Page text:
Martin Luther King

On August 28, 1963, Martin Luther King Jr delivered a speech to 250,000 supporters that is now known by millions around the world. He told the public that he had a dream that America would one day live by its declaration that “all men are created equal”. He asked that people be judged not by the “colour of their skin, but by the content of their character.” He imagined a world where “the sons of former slaves and the sons of former slave owners will be able to sit down together at the table of brotherhood.”

Fifty-six years later his speech is still remembered for the enormous impact that it had on the civil rights movement in the US. But it was far from his only contribution. During his lifetime King led countless protests against segregation in the US. He also campaigned fiercely against poverty and war in America.

He was assassinated in 1968, aged just 39. However, despite his short life he helped to bring about major legal changes, including the end of segregation and tough measures to allow black people to vote.

Tuesday (January 15) is Martin Luther King Jr’s birthday; had he lived, it would have been his 90th.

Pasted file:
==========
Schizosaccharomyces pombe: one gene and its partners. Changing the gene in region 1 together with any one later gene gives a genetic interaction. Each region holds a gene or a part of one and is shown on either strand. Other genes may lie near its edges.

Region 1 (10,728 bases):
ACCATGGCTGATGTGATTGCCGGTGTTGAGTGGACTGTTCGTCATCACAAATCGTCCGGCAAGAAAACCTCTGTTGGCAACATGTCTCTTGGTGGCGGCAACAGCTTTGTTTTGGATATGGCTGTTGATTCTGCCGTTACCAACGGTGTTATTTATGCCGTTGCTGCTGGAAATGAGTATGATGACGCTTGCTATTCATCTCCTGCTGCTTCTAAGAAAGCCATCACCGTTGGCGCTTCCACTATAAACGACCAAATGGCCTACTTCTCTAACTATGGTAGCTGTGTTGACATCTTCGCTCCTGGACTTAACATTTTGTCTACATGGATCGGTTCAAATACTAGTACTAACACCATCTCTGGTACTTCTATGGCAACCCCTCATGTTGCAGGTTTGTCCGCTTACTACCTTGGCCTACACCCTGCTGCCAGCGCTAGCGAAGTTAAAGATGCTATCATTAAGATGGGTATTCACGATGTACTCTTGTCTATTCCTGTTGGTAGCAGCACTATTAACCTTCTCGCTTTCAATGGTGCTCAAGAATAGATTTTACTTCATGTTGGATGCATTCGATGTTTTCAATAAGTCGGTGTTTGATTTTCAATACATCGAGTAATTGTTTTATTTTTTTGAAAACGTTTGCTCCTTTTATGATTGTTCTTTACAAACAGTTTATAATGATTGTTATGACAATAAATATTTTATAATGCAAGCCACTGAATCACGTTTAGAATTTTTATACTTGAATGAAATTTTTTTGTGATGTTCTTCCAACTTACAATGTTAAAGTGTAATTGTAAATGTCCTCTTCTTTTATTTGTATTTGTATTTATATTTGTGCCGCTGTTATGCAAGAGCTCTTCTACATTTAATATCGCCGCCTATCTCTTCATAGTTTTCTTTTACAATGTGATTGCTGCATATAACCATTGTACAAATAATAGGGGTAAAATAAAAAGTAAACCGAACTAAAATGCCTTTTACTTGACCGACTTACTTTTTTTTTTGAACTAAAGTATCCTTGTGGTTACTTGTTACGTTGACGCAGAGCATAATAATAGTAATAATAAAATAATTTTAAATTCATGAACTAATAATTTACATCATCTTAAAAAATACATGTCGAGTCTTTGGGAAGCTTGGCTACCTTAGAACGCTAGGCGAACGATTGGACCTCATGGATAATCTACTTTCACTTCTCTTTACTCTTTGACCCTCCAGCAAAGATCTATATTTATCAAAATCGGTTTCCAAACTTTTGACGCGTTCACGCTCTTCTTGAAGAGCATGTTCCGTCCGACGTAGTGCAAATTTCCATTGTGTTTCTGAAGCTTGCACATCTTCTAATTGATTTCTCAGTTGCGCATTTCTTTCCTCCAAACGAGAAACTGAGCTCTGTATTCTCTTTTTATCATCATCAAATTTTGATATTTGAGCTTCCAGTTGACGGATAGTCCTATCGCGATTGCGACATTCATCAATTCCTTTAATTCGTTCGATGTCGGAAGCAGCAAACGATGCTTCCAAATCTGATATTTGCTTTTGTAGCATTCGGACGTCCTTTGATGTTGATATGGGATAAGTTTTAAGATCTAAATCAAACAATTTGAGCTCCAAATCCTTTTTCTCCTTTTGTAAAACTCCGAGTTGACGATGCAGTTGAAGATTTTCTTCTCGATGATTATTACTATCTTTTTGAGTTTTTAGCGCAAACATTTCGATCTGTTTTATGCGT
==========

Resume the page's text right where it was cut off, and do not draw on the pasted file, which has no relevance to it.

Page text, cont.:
What do you think he would have said about racism in the 21st century?

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Assembly

Martin Luther King Jr did not change America by himself — this slideshow looks at the women of the civil rights movement who worked alongside him.

Activities

  1. Martin Luther King Jr once said: “In the end, we will remember not the words of our enemies, but the silence of our friends.” As a class, discuss what you think he meant by those words, and what we can draw from them today.
  2. Create a detailed timeline of the key events of King’s life.
  3. It’s the year 2063, 100 years after King’s “I Have a Dream” speech. Write your own version of the speech describing how far you imagine society will have changed in regards to racism, and what is left to be done.